School-based interventions for child and adolescent anxiety

Jeremy K. Fox, Samantha Coyle, Taylor Walls, Avi Kalver, Marcus Flax, Aleta Angelosante, Carrie Masia Warner

Research output: Chapter in Book/Report/Conference proceedingChapterpeer-review


Although anxiety disorders are the most common mental health problem among young people, more than 80% of children and adolescents do not receive treatment. Implementing interventions in schools may overcome barriers to care and serve as a cost-effective means of addressing the unmet mental health needs of anxious youth. The school environment is also a natural setting for anxiety interventions, as many common triggers of anxiety occur in school, such as approaching peers and taking exams. This chapter presents four school-based intervention programs for child and adolescent anxiety: FRIENDS, Cool Kids, Skills for Academic and Social Success, and the School-Based Treatment for Anxiety Research Study. These four programs were selected because their feasibility and transportability have been demonstrated in multiple randomized controlled trials, and there have been significant efforts to investigate whether they can be delivered effectively by school personnel. Following the overview of these programs, various issues, challenges, and future directions related to the implementation of school-based anxiety interventions are discussed.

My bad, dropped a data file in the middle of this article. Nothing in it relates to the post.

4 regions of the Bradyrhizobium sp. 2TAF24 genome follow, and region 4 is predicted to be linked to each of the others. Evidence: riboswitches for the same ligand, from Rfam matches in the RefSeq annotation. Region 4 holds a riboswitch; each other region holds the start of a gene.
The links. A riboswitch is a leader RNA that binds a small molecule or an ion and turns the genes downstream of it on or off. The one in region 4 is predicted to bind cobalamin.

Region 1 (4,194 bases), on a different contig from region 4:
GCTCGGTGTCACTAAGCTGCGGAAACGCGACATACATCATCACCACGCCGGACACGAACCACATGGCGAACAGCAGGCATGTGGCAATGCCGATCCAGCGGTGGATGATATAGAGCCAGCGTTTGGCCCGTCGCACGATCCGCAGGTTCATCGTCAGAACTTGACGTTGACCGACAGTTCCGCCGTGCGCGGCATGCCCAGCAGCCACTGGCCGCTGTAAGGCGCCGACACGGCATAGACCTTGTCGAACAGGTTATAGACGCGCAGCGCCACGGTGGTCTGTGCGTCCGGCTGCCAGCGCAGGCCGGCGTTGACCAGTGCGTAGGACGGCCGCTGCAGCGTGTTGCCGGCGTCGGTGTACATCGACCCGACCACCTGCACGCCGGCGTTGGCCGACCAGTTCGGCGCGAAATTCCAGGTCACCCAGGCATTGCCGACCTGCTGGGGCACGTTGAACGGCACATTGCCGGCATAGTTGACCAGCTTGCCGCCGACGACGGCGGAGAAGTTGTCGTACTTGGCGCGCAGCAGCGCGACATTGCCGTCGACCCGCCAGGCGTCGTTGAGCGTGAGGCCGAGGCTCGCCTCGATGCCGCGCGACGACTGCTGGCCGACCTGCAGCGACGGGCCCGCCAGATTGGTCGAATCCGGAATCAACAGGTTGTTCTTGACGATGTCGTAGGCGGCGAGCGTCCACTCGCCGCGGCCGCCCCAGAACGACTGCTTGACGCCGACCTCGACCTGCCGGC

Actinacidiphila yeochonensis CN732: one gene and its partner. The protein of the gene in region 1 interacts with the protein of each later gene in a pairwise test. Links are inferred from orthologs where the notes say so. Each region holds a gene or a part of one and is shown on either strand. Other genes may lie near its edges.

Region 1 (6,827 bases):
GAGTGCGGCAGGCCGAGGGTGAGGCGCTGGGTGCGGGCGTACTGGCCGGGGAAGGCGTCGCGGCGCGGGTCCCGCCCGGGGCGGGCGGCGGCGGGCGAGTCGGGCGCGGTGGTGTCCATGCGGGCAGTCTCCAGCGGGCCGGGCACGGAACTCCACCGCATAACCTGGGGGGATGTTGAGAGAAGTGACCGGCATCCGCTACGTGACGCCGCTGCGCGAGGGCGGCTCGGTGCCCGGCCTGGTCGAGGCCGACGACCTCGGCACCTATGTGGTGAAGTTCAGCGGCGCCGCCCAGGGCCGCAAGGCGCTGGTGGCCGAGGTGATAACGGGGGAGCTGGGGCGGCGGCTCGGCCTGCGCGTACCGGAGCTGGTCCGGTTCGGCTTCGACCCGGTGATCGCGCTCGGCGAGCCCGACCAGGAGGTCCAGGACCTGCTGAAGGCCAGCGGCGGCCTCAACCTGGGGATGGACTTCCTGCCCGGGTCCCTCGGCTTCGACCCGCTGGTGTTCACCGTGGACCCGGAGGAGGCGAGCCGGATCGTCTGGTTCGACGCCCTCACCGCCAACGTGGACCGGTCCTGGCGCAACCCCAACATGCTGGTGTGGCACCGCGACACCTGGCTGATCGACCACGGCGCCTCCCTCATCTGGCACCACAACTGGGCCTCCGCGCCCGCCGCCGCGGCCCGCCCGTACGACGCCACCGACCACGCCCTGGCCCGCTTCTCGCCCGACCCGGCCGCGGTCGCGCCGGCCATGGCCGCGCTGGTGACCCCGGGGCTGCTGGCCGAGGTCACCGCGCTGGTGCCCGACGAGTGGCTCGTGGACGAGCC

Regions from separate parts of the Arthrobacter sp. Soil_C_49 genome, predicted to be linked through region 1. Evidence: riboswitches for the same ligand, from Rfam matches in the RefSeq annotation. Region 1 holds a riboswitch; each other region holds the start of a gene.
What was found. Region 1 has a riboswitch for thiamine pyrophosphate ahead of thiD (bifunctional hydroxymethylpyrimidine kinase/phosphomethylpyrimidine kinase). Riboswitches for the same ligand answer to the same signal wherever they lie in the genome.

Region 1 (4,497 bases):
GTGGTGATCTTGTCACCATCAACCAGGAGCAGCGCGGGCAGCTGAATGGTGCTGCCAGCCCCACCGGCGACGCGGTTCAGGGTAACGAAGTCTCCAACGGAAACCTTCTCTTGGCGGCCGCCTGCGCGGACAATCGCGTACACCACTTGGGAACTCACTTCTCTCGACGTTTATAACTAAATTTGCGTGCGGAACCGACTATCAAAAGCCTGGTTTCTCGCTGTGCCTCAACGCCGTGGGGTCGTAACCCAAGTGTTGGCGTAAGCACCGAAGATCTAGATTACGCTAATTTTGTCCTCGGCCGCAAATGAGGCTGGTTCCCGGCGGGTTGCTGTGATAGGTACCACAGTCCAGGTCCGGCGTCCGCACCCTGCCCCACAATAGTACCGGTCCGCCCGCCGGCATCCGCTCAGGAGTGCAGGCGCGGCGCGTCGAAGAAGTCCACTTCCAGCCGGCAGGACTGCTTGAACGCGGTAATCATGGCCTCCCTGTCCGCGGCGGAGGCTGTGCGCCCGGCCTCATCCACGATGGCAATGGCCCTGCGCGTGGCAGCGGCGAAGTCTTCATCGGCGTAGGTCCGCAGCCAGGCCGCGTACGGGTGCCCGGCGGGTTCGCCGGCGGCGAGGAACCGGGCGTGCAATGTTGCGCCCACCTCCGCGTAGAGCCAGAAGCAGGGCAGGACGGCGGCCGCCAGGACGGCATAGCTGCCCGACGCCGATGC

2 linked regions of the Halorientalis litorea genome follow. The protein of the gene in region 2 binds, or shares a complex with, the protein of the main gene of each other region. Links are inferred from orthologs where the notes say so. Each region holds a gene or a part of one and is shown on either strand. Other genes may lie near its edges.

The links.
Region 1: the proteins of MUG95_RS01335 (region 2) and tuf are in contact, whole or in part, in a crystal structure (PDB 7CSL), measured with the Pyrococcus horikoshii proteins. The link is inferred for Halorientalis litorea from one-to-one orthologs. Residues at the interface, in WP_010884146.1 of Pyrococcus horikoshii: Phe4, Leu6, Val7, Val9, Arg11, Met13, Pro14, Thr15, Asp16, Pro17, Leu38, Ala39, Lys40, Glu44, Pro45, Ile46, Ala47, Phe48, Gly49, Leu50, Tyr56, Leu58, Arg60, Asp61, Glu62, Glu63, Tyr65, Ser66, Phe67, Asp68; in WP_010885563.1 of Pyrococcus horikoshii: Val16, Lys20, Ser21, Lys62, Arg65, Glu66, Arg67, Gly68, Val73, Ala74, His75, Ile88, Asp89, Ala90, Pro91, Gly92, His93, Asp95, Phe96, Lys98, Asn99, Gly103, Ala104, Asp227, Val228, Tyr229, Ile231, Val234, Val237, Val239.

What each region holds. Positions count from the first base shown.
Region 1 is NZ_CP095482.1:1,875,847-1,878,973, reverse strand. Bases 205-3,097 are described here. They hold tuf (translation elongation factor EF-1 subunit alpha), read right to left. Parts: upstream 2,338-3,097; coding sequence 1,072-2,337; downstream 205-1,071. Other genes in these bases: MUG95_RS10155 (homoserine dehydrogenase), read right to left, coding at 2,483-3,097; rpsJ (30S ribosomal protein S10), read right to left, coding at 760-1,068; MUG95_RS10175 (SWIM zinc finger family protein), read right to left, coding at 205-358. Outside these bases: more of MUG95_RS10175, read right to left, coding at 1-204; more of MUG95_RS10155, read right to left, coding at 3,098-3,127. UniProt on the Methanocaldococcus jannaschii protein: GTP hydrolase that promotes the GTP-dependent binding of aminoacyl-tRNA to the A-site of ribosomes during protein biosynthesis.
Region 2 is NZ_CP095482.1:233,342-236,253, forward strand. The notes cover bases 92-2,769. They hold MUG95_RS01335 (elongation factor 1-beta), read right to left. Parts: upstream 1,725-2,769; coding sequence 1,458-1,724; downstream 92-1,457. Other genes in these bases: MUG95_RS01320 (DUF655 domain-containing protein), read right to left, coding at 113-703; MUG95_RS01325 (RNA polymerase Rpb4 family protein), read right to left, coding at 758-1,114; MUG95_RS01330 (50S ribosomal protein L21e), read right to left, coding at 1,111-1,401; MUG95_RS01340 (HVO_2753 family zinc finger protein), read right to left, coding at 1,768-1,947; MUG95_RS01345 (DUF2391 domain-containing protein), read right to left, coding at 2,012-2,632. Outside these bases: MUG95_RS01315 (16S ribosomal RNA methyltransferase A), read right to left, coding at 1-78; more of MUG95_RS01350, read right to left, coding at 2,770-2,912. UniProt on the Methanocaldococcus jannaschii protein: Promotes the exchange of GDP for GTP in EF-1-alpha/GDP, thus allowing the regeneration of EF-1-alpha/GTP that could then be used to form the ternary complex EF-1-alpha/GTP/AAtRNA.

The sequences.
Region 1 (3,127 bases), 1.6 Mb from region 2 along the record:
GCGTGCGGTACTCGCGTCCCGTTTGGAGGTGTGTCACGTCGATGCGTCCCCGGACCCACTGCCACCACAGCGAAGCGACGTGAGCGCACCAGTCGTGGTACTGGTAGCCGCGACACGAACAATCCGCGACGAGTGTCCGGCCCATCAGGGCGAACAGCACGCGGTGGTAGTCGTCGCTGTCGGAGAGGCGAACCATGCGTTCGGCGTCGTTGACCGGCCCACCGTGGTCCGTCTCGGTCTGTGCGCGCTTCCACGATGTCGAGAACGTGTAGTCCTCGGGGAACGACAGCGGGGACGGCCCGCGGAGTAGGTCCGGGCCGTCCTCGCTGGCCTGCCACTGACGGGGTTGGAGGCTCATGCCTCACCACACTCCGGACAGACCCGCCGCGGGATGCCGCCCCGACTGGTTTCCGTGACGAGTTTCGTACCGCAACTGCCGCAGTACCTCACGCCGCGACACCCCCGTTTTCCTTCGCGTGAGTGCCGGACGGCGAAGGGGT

Original languageEnglish
Title of host publicationHandbook of Child and Adolescent Anxiety Disorders
Subtitle of host publicationSecond Edition
PublisherSpringer International Publishing
Number of pages19
ISBN (Electronic)9783031140808
ISBN (Print)9783031140792
StatePublished - 29 Nov 2022


  • Adolescence
  • Anxiety
  • Assessment
  • Children
  • Cognitive-behavioral therapy
  • Community
  • Diversity
  • Family
  • Medication
  • Mental health
  • Progress monitoring
  • Psychiatry
  • Psychology
  • Psychotherapy
  • School
  • School-based intervention
  • Social justice
  • Teachers
  • Treatment


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